At five hours ago, I curled up in bed with this book, intending to read for two hours and then go to sleep. Now I find myself in the wee hours of the morning, still awake, but satisfied to have finished the book. You'd think that by now I would have learned this lesson.
This book is a fantastic continuation in the series, and like The Steerswoman, it leaves more questions than it answers. I hope I'll be able to find a copy of The Lost Steersman soon so that I can keep reading the story. But maybe not tonight.
In this book, the story begun in "The Steerswoman" continues. The Steerswoman Rowan and her friend, the Outskirter Bel, travel to find the source of mysterious jewels. At first, this was no more than a routine inquiry, but as deception and violence follow them, they begin to suspect there's something more to discover. Is there a plot by an evil wizard to disrupt weather patterns and take over the world? Is the way of life followed by the barbarians of the Outskirts threatened? What do the Guidestars, which have long been used in navigation, but now, Rowan suspects, may be more significant, have to do with it? The more Rowan discovers, the more questions she has - especially concerning the Outskirts, and the land beyond, which seems completely inimical to human life.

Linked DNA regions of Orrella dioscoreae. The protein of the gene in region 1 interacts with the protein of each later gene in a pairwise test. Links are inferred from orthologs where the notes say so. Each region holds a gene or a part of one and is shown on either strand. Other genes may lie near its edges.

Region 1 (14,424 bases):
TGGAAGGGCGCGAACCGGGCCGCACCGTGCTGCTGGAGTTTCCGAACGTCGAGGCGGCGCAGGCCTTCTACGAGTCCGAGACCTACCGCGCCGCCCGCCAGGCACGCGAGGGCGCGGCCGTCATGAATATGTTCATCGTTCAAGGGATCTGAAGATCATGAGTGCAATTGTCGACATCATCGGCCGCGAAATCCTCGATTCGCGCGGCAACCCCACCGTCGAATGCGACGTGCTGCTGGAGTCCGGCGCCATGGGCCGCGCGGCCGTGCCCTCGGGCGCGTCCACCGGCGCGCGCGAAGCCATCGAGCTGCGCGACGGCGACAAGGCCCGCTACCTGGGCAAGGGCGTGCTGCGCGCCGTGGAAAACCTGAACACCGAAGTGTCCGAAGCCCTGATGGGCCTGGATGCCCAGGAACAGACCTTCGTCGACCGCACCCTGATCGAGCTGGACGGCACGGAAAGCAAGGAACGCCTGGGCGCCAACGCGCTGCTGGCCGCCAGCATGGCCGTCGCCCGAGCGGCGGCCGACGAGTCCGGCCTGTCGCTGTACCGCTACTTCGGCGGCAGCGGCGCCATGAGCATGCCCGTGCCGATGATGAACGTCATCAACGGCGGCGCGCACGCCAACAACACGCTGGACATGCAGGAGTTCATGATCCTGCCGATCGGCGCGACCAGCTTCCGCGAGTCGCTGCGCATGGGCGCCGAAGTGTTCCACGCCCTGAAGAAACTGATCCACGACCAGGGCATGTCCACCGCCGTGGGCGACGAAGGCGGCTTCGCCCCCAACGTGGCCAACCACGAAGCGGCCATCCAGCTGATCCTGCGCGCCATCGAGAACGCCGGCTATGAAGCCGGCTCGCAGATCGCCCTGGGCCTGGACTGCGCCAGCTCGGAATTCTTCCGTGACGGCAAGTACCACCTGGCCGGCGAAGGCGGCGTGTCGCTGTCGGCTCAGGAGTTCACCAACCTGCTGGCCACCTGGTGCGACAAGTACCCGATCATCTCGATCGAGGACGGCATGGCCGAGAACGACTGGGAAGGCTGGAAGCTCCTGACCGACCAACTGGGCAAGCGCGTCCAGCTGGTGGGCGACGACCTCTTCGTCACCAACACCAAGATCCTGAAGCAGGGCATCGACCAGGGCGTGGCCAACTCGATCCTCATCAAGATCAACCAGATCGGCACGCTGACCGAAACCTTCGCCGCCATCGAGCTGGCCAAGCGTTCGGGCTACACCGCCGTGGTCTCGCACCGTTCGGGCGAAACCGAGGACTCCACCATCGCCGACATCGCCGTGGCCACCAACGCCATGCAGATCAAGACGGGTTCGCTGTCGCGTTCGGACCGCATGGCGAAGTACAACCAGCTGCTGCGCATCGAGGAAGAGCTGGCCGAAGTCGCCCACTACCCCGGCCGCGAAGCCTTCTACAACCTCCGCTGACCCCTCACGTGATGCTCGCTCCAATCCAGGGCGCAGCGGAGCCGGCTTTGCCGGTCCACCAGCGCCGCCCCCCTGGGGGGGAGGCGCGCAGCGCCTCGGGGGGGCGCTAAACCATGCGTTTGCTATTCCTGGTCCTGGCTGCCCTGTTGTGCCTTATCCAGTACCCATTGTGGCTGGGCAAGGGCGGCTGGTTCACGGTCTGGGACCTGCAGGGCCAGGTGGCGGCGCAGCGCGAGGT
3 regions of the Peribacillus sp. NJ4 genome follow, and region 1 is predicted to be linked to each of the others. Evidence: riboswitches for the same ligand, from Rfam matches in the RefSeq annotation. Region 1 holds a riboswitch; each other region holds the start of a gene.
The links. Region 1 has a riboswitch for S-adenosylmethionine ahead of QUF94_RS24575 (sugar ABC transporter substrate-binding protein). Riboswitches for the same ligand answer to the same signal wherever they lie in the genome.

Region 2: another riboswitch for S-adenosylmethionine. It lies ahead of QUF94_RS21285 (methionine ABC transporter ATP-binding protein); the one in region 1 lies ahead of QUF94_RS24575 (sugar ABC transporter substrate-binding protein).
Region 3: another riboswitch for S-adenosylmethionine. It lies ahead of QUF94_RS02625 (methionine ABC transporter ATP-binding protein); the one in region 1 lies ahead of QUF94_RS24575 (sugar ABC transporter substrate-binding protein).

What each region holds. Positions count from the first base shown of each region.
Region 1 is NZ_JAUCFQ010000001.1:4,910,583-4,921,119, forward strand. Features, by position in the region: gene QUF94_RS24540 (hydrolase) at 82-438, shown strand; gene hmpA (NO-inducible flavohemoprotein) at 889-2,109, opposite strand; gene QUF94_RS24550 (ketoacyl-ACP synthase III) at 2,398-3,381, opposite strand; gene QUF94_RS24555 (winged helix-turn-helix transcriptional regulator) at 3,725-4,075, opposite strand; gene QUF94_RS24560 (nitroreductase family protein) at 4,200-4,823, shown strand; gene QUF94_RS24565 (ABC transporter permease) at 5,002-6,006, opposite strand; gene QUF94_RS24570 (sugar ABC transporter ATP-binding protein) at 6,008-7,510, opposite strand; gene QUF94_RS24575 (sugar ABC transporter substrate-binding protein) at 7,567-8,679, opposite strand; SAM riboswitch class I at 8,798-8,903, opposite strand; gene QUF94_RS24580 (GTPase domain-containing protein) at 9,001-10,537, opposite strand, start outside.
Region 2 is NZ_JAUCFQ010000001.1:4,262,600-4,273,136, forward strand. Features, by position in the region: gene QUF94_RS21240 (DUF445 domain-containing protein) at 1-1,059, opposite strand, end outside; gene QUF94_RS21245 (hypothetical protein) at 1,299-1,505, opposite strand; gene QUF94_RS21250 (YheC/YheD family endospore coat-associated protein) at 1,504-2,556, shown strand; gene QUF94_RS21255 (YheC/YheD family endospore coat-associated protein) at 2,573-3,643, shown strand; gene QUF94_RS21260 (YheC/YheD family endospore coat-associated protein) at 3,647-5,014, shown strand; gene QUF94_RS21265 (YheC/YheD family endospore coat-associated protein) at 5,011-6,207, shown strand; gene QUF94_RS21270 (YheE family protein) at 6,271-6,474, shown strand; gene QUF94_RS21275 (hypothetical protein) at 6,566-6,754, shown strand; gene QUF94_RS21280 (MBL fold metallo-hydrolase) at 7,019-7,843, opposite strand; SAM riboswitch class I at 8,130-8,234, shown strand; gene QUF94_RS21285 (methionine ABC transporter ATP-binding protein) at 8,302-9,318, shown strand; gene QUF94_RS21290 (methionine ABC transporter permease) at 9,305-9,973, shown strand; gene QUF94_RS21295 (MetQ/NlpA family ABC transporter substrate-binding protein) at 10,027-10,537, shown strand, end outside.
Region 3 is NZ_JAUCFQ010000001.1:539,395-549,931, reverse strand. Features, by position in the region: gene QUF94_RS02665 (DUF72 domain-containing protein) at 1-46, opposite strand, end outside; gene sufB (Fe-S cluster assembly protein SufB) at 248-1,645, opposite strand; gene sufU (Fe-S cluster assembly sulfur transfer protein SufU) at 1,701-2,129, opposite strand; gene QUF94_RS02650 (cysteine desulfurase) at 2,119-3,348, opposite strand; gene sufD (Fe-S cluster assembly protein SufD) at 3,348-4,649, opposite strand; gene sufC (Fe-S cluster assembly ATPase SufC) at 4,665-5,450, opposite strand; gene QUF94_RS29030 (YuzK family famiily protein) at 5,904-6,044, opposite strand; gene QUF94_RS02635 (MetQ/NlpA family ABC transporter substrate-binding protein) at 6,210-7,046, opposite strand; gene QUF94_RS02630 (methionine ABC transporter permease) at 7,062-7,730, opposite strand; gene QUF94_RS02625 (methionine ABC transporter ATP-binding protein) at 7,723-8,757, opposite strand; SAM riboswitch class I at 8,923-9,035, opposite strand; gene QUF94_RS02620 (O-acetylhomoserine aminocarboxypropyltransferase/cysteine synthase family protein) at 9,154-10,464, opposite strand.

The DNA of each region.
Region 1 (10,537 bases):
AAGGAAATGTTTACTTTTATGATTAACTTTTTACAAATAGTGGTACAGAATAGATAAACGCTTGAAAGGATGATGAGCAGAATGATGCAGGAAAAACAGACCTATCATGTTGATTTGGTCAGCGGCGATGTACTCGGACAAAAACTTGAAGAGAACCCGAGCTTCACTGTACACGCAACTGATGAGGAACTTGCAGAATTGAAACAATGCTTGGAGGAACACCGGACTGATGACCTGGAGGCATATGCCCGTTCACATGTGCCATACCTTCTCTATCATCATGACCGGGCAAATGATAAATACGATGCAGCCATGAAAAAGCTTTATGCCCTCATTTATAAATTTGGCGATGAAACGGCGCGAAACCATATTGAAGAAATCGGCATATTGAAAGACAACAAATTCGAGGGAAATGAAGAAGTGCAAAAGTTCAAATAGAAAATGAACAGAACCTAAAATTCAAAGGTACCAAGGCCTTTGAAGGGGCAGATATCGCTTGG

An excellent novel, especially notable for its vividly drawn cultures.